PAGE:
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PDF 5.39 MB
DOI: http://dx.doi.org/10.7551/978-0-262-33027-5-ch007
Pages 25–32
First published 20 July 2015

Slime mould actin sensoriactuation networks: topology, dynamic transformations and models of self-assembly

Richard Mayne and Andrew Adamatkzy

Abstract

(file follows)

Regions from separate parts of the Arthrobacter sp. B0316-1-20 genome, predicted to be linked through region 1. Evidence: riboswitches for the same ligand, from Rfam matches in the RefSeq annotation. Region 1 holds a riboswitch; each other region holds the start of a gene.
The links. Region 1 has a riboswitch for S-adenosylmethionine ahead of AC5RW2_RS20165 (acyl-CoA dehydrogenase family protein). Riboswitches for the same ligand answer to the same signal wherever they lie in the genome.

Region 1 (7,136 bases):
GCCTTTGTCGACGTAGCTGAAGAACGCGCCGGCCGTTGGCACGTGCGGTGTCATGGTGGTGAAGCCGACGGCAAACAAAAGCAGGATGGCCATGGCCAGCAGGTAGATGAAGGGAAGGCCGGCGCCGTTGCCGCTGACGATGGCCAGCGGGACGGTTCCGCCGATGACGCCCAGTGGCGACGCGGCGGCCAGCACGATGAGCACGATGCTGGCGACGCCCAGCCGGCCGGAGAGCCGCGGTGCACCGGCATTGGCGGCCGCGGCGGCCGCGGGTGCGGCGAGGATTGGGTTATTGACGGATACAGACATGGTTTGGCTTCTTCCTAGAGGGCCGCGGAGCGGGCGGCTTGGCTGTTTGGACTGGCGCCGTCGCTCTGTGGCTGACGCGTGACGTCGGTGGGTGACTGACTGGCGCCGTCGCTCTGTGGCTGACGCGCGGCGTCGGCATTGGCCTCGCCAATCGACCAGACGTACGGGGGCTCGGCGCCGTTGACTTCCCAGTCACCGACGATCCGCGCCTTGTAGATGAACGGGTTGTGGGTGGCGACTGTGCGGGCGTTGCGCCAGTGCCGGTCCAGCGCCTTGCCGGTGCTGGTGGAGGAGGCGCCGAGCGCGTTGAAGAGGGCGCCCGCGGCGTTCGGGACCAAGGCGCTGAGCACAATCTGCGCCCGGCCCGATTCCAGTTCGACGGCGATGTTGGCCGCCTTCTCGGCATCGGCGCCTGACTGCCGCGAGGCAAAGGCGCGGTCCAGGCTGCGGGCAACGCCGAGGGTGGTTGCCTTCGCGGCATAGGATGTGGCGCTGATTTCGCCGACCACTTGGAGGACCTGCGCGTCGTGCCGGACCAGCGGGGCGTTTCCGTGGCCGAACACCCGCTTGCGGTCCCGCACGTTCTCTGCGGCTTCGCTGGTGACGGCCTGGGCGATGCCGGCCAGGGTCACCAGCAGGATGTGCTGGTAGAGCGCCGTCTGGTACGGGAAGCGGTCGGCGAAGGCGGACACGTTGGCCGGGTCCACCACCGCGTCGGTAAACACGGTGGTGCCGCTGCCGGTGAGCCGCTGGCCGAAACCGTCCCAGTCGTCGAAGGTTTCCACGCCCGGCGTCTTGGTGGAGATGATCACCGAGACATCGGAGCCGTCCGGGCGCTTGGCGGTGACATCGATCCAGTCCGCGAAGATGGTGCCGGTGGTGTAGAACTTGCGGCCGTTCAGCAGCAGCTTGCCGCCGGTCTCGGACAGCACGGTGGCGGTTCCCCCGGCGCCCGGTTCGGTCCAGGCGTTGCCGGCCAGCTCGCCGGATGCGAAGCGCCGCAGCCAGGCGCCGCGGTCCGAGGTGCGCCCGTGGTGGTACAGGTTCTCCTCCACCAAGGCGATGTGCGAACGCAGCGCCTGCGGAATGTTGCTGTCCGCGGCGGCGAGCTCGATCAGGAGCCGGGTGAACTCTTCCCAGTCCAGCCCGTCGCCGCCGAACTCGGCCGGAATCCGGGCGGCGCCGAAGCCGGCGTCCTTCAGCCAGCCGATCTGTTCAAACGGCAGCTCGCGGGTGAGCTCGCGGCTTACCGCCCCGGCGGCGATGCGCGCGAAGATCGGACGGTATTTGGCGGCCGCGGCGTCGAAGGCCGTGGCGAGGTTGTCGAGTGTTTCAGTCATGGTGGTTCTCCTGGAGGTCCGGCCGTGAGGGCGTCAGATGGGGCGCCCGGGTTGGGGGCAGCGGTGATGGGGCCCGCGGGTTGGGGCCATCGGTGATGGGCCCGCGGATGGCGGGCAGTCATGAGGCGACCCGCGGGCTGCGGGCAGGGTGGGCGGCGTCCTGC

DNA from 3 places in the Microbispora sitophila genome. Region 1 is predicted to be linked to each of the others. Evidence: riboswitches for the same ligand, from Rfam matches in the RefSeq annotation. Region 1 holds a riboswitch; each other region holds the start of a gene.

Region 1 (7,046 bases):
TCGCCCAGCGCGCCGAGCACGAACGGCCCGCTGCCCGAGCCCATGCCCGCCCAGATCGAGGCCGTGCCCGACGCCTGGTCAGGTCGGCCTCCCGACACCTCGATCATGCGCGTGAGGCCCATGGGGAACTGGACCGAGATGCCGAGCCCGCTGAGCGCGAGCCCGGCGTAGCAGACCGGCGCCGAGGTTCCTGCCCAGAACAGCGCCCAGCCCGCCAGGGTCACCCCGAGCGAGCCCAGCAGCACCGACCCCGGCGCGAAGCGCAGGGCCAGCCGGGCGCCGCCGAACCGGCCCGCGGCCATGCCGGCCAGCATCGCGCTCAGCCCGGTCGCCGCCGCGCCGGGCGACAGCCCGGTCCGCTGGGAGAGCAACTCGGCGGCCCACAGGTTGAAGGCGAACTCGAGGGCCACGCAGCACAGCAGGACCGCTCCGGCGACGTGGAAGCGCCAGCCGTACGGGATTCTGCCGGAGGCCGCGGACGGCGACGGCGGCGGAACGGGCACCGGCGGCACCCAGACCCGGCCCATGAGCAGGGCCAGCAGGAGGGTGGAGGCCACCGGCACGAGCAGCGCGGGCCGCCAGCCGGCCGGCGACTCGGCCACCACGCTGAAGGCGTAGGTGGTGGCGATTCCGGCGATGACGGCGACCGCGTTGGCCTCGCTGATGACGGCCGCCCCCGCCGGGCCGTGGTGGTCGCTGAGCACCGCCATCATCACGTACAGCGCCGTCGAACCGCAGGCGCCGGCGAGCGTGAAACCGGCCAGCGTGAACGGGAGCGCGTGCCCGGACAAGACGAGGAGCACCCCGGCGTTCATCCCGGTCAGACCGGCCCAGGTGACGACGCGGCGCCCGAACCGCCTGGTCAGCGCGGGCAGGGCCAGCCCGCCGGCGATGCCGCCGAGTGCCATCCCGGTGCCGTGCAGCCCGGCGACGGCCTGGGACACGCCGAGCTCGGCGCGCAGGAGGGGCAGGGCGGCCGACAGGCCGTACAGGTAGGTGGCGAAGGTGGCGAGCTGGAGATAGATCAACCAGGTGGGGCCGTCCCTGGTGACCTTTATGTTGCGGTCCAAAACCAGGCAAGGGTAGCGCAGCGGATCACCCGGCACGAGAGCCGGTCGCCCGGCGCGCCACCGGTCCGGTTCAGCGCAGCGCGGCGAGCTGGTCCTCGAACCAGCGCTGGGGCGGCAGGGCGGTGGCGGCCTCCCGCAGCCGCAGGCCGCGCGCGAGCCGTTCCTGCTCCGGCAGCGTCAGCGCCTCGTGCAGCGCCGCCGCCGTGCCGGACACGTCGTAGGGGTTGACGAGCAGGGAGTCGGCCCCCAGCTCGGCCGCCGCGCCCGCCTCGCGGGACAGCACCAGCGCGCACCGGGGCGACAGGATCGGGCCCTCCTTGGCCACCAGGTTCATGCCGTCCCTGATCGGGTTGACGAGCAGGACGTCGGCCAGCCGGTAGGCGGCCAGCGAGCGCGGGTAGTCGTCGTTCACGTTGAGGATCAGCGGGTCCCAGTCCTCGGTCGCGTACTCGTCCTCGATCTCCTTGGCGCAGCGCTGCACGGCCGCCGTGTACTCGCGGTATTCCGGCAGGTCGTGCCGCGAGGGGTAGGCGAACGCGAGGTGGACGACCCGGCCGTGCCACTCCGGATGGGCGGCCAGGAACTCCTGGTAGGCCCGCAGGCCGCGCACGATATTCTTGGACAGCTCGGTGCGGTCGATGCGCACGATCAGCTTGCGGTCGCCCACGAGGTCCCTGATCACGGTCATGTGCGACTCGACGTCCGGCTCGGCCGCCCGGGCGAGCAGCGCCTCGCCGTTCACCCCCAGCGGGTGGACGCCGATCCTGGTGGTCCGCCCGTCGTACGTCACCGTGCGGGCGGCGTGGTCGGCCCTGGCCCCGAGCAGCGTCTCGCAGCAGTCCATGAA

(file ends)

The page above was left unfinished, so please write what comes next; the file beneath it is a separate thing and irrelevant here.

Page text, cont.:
The plasmodium of slime mould Physarum polycephalum is a macroscopic multinucleate single cell which, despite displaying apparently ‘intelligent’ behaviour patterns, lacks any of the physical components usually associated with biological intelligence. In previous works, we have suggested that the plasmodial actin network functions as a nano-scale information processor whose functions contribute to the organism’s ability to compute the solutions to complex functions. In this investigation, we produce experimental observations of plasmodial actin networks and use proximity diagrams to analyse their topology. Consequently, using optimised Toussaint Hierarchy and β-skeleton models, we approximate the characteristical dynamic topological transformations resulting from the spontaneous actin as-sembly/disassembly in areas with denser networks such as growth cones. We conclude by discussing the role of the cytoskeleton in facilitating intracellular computing with vari-ous media (vesicles, electrical potential, Davydov solitons), how computation can be implemented in such a network and practical considerations for designing ‘useful’ actin comput-ing circuits. Our results emphasise the viability of biological substrates for unconventional computing and the value of proximity graphs in approximating features of living systems.